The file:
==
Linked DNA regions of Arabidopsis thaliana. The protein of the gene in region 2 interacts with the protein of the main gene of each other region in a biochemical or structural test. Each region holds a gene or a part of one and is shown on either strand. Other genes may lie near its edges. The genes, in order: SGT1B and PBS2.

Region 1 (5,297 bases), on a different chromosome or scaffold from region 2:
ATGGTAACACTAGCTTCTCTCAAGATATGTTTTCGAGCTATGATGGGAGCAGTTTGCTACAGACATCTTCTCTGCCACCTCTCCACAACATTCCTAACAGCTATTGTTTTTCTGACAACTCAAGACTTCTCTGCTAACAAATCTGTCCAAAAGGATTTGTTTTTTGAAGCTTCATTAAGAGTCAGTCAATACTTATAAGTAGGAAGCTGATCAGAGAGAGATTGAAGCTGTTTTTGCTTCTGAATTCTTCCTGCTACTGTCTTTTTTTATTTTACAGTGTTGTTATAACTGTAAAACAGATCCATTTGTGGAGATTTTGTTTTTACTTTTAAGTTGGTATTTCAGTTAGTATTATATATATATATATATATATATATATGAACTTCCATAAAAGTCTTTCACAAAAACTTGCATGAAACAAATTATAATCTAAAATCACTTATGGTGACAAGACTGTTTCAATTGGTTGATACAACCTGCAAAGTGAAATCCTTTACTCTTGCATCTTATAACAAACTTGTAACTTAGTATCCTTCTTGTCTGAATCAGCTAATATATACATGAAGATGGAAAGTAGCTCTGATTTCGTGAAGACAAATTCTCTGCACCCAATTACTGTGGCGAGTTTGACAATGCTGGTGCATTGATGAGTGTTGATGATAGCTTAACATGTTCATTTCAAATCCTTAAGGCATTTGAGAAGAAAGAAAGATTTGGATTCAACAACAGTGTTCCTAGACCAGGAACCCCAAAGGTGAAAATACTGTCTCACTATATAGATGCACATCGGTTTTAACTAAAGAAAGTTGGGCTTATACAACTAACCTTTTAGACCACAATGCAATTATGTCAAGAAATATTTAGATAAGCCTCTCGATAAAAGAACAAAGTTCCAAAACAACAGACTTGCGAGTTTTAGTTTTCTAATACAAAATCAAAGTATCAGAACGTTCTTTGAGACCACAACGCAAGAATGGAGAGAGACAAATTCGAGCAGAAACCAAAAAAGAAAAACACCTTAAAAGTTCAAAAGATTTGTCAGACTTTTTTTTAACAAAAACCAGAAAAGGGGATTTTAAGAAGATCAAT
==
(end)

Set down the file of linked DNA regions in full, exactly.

Linked DNA regions of Arabidopsis thaliana. The protein of the gene in region 2 interacts with the protein of the main gene of each other region in a biochemical or structural test. Each region holds a gene or a part of one and is shown on either strand. Other genes may lie near its edges. The genes, in order: SGT1B and PBS2.

Region 1 (5,297 bases), on a different chromosome or scaffold from region 2:
ATGGTAACACTAGCTTCTCTCAAGATATGTTTTCGAGCTATGATGGGAGCAGTTTGCTACAGACATCTTCTCTGCCACCTCTCCACAACATTCCTAACAGCTATTGTTTTTCTGACAACTCAAGACTTCTCTGCTAACAAATCTGTCCAAAAGGATTTGTTTTTTGAAGCTTCATTAAGAGTCAGTCAATACTTATAAGTAGGAAGCTGATCAGAGAGAGATTGAAGCTGTTTTTGCTTCTGAATTCTTCCTGCTACTGTCTTTTTTTATTTTACAGTGTTGTTATAACTGTAAAACAGATCCATTTGTGGAGATTTTGTTTTTACTTTTAAGTTGGTATTTCAGTTAGTATTATATATATATATATATATATATATATGAACTTCCATAAAAGTCTTTCACAAAAACTTGCATGAAACAAATTATAATCTAAAATCACTTATGGTGACAAGACTGTTTCAATTGGTTGATACAACCTGCAAAGTGAAATCCTTTACTCTTGCATCTTATAACAAACTTGTAACTTAGTATCCTTCTTGTCTGAATCAGCTAATATATACATGAAGATGGAAAGTAGCTCTGATTTCGTGAAGACAAATTCTCTGCACCCAATTACTGTGGCGAGTTTGACAATGCTGGTGCATTGATGAGTGTTGATGATAGCTTAACATGTTCATTTCAAATCCTTAAGGCATTTGAGAAGAAAGAAAGATTTGGATTCAACAACAGTGTTCCTAGACCAGGAACCCCAAAGGTGAAAATACTGTCTCACTATATAGATGCACATCGGTTTTAACTAAAGAAAGTTGGGCTTATACAACTAACCTTTTAGACCACAATGCAATTATGTCAAGAAATATTTAGATAAGCCTCTCGATAAAAGAACAAAGTTCCAAAACAACAGACTTGCGAGTTTTAGTTTTCTAATACAAAATCAAAGTATCAGAACGTTCTTTGAGACCACAACGCAAGAATGGAGAGAGACAAATTCGAGCAGAAACCAAAAAAGAAAAACACCTTAAAAGTTCAAAAGATTTGTCAGACTTTTTTTTAACAAAAACCAGAAAAGGGGATTTTAAGAAGATCAAT